How China grew faster and longer than any country in human history
If you read The Economist you get the sense that China just copied western capitalism. If you read economic history, however, that's not what happened at all.
China developed precisely because they didn't just copy capitalist theories wholesale. After leaping into Soviet communism, they didn't just undertake a 'Great Leap West'. Instead, they studied, they debated, and they applied markets to their own context, within their own strategic goals. They gradually experimented their way forward, one step at a time. And it worked.
As Branko Milanović said, China's economic reforms "set the stage for the fastest and longest growth in world history." Meanwhile most countries that applied shock therapy (essentially copy/paste capitalism) ended up violently shocked to death.
I read Isabella M. Weber's How China Escaped Shock Therapy trying to find out what we could copy from China, but that was the wrong question. China learned from everyone, but they ultimately developed themselves. That's the most vital lesson the developing world must learn.
By the 1980s, the surviving cadres of the Communist Party of China (CPC) already knew this lesson well. They had copied communism wholesale from the Soviet Union in the 1950s and everyone fucking died. As the economist Xue Muqiao told a World Bank Conference in 1982 (via Weber):
After Mao died, there was broad agreement that China needed economic reform, but this time the CPC really looked before they leapt. They brought back economists from the countryside (where they'd be sent for re-education). These young scholars had both book-learning and lived experience of rural poverty. The CPC sent economists abroad and brought foreign economists in.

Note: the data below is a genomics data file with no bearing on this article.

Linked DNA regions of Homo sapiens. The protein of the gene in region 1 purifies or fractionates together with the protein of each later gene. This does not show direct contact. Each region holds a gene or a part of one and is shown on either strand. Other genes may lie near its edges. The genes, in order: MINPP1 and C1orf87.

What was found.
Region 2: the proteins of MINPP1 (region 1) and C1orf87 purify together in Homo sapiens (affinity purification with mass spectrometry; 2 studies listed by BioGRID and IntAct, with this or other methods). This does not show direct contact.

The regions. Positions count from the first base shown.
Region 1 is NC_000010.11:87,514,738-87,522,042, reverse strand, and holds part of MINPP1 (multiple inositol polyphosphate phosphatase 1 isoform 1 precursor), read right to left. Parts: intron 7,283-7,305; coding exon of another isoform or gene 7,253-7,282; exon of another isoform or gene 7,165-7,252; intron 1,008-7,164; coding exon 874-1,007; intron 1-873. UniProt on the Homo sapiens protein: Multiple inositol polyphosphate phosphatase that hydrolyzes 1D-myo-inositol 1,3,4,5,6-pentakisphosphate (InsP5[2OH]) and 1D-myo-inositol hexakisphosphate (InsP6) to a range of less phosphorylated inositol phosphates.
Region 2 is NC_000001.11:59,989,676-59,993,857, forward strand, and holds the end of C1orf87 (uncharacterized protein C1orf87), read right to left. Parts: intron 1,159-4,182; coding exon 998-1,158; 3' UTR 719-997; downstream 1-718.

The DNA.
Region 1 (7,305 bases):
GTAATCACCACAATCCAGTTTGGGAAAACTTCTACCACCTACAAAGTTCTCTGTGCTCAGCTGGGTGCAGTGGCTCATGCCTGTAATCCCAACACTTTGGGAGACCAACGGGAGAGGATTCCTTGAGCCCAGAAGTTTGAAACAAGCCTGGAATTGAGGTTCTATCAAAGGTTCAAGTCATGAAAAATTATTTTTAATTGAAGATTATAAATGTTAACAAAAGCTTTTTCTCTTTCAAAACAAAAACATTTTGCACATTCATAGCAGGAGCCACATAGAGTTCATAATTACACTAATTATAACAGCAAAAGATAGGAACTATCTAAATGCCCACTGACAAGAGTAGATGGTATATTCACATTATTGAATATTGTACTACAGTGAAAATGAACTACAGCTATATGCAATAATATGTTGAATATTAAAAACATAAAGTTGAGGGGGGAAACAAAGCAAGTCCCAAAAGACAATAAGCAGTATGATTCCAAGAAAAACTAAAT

At the highest level, the party made a shift from political revolution (which was won) to the economic stage of socialism (people were still broke). Hua Guofeng succeeded Mao and "redefined revolution itself as “liberation of productive forces” and elevated national economic development to the highest priority." Then Deng Xiaoping took over as leader and really made it happen. He exhorted cadres to:
- “Seek truth from facts” (实事求是) and said
- “It does not matter if it is a yellow cat or a black cat, as long as it catches mice.”
Deng laid out ambitious, autochthonous goals which were not just "communism broke, capitalism fix it." The opposite really. Deng's vision was that socialism would surpass capitalism by 2050, and he rallied people around that goal.
Deng said "Poverty is not socialism. We must support socialism, but we must move ahead in building a socialism which is truly superior to capitalism." Whereas the western development model is essentially becoming western, this was very different.
Deng also said that markets weren't necessarily capitalist.
This was how Deng set the direction, where they would go.
How they would get there was set most evocatively by Chen Yun. Chen was a revolutionary OG, and he had participated in 'economic warfare' during the revolution. In the 1940s he said "only if we can solve the problem of food and clothing for the masses can we become leaders of the masses. Thus, a revolutionary businessman is an outright revolutionary."